Corporate America has been backed up by business school pundits who say that CEO compensation is not a matter that government should regulate. I asked VG Narayan, who runs the Board of Directors Compensation Committee Executive Education Program of the Harvard Business School what he thought of the IPS findings. "It's terrible when poor performance gets rewarded with a high level of compensation," he said via email.
But he firmly believes that corporate boards and executives are best placed to fix this. "Governmental and shareholder second-guessing on pay would create an environment of fear in which no board would dare try an approach that's different from the herd's or that is tailored to the company's particular strategy," Narayan wrote in 2009. "For instance, if the maximum ratio of CEO pay to worker pay were mandated, companies might respond by outsourcing the work of the lowest paid workers rather than curbing CEO pay."
David Larcker, the director of the Corporate Governance Research Program at the Stanford Graduate School of Business, also says that governments should be cautious about scaring away these CEOs.
"Executive compensation may be the lightning rod for shareholders in the wake of the financial crisis, but the truth about how pay should be structured is clouded by a lot of popular myths," Larcker wrote in 2011. "Boards have to consider that how much they pay will have an impact on the types of people who want to take the CEO position. You don't want to drive talented CEOs out of public companies so that they can avoid scrutiny over how much they are paid."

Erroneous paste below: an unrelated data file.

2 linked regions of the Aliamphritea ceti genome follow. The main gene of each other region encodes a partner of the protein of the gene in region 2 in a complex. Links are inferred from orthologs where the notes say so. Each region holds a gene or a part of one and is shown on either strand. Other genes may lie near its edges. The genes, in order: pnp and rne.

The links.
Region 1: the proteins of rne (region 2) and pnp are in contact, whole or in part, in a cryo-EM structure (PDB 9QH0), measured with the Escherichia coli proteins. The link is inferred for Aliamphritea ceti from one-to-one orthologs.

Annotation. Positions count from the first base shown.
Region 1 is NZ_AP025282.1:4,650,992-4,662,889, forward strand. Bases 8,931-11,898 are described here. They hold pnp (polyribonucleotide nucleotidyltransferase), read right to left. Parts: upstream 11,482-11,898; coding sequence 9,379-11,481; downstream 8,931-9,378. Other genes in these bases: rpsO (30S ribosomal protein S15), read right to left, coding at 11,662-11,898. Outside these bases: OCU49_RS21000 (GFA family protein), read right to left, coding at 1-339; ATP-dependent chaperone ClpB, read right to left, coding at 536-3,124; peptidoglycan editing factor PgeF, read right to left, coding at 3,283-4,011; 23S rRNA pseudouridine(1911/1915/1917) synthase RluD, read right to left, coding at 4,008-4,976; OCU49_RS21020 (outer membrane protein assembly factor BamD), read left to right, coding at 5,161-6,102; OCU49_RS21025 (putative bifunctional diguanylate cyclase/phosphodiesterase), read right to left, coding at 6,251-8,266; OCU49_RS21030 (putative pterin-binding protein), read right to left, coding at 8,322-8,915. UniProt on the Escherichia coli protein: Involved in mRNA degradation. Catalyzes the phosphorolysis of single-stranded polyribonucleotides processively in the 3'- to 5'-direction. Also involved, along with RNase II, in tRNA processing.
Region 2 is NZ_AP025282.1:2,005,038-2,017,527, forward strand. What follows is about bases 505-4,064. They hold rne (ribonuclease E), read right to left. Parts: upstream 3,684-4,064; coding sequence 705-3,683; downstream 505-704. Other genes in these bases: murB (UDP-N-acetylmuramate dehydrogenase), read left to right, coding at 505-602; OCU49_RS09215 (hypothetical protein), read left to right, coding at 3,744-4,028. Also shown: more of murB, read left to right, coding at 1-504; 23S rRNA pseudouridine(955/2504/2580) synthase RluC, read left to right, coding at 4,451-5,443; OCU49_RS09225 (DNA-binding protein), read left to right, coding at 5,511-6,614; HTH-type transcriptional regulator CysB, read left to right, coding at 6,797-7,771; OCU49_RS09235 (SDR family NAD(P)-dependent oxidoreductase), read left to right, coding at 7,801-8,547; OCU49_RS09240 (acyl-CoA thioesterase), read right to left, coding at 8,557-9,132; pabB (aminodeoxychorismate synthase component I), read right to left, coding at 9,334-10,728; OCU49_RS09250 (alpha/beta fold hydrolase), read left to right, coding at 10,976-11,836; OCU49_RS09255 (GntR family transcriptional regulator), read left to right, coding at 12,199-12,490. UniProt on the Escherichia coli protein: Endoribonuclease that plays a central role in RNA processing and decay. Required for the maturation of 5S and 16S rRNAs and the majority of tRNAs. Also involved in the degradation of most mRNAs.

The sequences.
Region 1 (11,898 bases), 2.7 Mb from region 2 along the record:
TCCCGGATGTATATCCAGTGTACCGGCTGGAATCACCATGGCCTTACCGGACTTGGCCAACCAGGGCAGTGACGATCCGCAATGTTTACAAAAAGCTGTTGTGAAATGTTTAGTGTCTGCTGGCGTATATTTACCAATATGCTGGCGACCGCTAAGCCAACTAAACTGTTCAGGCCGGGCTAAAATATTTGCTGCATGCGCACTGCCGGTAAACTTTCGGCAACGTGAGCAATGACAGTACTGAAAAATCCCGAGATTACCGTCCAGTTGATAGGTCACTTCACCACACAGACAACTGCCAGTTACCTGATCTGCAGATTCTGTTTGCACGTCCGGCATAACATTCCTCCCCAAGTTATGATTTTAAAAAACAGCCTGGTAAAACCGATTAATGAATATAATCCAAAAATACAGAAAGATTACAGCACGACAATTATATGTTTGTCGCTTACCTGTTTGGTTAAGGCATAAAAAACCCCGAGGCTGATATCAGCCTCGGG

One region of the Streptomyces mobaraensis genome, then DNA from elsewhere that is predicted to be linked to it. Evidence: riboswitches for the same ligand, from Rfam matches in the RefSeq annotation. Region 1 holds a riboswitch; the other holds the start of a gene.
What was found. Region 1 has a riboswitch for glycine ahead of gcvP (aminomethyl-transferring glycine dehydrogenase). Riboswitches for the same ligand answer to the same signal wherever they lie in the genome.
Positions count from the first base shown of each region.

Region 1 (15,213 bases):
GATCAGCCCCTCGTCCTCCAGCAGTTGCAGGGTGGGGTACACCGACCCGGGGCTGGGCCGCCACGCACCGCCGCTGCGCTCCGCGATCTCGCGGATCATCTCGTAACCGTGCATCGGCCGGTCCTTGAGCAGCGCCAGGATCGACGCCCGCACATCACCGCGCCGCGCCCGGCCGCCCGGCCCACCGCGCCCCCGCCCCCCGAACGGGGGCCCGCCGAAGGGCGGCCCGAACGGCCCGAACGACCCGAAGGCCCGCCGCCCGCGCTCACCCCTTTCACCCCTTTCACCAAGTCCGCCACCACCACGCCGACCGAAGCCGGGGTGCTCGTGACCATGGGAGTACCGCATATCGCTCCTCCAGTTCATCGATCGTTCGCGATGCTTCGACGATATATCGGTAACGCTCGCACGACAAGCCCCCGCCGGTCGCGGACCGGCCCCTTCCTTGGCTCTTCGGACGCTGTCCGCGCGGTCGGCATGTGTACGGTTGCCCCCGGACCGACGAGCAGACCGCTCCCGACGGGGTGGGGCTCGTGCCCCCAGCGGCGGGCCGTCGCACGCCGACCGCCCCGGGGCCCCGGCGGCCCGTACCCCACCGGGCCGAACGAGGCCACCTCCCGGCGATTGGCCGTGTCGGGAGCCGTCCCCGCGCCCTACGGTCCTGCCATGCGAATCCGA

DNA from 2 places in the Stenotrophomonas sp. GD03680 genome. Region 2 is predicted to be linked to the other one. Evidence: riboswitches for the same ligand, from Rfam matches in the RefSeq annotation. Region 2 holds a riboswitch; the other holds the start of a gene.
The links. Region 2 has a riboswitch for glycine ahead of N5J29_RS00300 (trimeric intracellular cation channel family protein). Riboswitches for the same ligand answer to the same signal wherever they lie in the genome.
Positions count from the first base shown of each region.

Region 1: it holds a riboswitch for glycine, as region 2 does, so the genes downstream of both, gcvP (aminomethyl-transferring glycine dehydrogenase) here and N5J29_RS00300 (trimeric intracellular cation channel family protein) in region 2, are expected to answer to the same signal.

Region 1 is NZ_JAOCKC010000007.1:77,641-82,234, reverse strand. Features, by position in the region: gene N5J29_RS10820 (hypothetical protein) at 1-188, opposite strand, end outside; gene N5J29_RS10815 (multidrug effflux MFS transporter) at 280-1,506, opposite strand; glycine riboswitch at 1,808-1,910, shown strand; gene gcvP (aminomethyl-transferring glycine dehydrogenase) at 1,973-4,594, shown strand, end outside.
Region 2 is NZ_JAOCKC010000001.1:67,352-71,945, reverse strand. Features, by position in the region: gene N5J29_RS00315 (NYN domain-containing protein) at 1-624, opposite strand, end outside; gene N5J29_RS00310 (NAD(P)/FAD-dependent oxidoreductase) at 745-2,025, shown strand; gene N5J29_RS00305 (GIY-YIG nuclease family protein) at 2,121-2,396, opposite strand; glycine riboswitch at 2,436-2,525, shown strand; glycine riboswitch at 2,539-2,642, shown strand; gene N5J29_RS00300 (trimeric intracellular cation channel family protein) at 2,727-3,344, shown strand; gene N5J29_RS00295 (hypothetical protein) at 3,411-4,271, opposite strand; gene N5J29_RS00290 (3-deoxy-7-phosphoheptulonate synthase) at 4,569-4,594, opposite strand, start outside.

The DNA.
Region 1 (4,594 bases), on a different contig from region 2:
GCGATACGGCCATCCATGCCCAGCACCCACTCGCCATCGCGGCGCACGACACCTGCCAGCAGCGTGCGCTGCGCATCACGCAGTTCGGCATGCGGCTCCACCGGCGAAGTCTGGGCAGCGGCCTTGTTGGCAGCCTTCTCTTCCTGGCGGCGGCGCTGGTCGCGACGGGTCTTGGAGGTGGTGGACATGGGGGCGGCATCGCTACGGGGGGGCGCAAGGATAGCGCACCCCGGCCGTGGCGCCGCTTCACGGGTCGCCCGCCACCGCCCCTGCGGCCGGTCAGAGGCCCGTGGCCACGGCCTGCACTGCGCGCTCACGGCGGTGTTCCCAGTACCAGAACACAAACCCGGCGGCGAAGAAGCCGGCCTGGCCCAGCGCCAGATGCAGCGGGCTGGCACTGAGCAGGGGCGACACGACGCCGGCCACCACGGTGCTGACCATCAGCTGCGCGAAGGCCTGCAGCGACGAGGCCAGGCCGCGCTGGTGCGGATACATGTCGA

Well, these business schools have had decades to preach about better practices. Workers jobs are being outsourced anyway, and the CEOs are still getting away with outrageous pay packages. And the IPS study shows that these CEOs aren't that talented – since they are failing at an incredibly high rate.
As Anderson says:
Boards of directors are not going to change this. They are mostly made up of other CEOs who says if you scratch my back, I'll scratch yours. Unless regulators, lawmakers or shareholders do something to stop this madness, 20 years from now today's corporate compensation will seem as modest as the pay levels of 1993.
The IPS report suggests several additional legal reforms in addition to encouraging narrower CEO-worker pay gaps such as bolstering accountability to shareholders and extending accountability to broader stakeholder groups.
Plus governments can eliminate taxpayer subsidies for excessive executive pay and encourage reasonable limits on total compensation by not giving out contracts to companies who pay excessive CEO salaries (effectively subsidized by the taxpayer) and rewarding those who pay their workers well.
Maybe fewer businesses would fail and more workers would be able to celebrate Labor Day if CEO's had a government-led incentive to do a better job in the first place. Hopefully, the US Congress will get on this when they return from their summer vacations and barbecues.
guardian.co.uk © Guardian News and Media 2013